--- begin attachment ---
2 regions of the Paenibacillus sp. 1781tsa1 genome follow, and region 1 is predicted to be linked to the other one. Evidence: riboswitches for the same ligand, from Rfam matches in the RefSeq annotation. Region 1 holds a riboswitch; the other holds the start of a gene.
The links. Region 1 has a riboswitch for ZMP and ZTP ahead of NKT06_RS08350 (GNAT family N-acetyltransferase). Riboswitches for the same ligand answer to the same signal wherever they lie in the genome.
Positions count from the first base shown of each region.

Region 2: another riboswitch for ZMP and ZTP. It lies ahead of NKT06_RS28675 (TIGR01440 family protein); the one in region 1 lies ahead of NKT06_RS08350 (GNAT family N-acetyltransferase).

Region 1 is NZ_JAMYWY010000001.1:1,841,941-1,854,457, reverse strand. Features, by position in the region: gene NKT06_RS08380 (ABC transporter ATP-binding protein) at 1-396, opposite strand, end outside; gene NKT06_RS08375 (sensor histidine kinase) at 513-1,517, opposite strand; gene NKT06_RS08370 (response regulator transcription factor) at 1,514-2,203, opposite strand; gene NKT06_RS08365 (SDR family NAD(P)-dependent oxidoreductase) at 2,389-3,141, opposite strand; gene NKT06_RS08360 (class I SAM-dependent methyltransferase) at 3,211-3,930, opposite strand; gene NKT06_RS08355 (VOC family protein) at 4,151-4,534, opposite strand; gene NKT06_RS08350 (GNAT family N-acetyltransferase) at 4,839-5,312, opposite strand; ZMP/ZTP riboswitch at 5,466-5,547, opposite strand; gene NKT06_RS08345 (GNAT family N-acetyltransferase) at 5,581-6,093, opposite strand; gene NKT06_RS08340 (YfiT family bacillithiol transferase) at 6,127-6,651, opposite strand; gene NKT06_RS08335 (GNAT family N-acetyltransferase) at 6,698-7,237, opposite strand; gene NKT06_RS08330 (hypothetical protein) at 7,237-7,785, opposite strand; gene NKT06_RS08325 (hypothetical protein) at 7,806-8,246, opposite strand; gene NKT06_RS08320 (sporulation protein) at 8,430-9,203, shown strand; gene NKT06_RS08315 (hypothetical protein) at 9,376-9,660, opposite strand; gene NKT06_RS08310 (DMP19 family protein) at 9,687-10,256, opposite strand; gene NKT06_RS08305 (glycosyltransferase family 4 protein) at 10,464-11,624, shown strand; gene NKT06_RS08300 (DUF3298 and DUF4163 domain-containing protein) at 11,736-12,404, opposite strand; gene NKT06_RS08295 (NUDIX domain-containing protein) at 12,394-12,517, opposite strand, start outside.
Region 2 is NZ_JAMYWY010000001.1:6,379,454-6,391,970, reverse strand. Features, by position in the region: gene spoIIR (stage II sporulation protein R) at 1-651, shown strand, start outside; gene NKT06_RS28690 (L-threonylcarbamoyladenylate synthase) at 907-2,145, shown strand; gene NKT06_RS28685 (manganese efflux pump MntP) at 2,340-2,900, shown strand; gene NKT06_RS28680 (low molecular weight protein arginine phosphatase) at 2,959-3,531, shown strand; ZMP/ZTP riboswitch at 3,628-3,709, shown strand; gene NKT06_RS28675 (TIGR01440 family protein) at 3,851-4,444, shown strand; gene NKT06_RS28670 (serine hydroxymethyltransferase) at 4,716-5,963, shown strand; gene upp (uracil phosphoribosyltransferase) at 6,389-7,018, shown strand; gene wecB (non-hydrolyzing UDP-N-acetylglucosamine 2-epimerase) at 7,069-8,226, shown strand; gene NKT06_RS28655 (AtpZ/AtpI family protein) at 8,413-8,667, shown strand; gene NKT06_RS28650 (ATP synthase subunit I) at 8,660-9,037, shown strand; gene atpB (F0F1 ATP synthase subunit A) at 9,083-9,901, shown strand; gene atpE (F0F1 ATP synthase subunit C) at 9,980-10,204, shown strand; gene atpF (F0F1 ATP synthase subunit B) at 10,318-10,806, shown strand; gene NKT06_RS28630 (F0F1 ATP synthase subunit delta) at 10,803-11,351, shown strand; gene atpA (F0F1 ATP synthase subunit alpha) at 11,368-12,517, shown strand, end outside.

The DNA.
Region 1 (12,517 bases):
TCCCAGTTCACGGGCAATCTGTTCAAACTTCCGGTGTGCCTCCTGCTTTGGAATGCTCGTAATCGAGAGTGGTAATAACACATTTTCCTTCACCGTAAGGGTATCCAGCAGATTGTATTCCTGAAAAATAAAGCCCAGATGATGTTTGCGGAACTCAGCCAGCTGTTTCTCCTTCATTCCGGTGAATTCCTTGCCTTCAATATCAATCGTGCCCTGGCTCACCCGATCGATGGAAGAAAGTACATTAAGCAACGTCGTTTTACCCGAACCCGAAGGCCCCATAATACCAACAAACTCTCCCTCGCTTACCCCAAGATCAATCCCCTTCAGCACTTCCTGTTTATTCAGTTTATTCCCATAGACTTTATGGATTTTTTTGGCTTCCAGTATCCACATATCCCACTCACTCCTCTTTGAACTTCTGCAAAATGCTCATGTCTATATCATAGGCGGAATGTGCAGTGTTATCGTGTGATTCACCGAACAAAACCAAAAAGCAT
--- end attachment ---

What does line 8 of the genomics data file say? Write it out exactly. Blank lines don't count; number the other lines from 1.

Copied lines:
Region 1 (12,517 bases):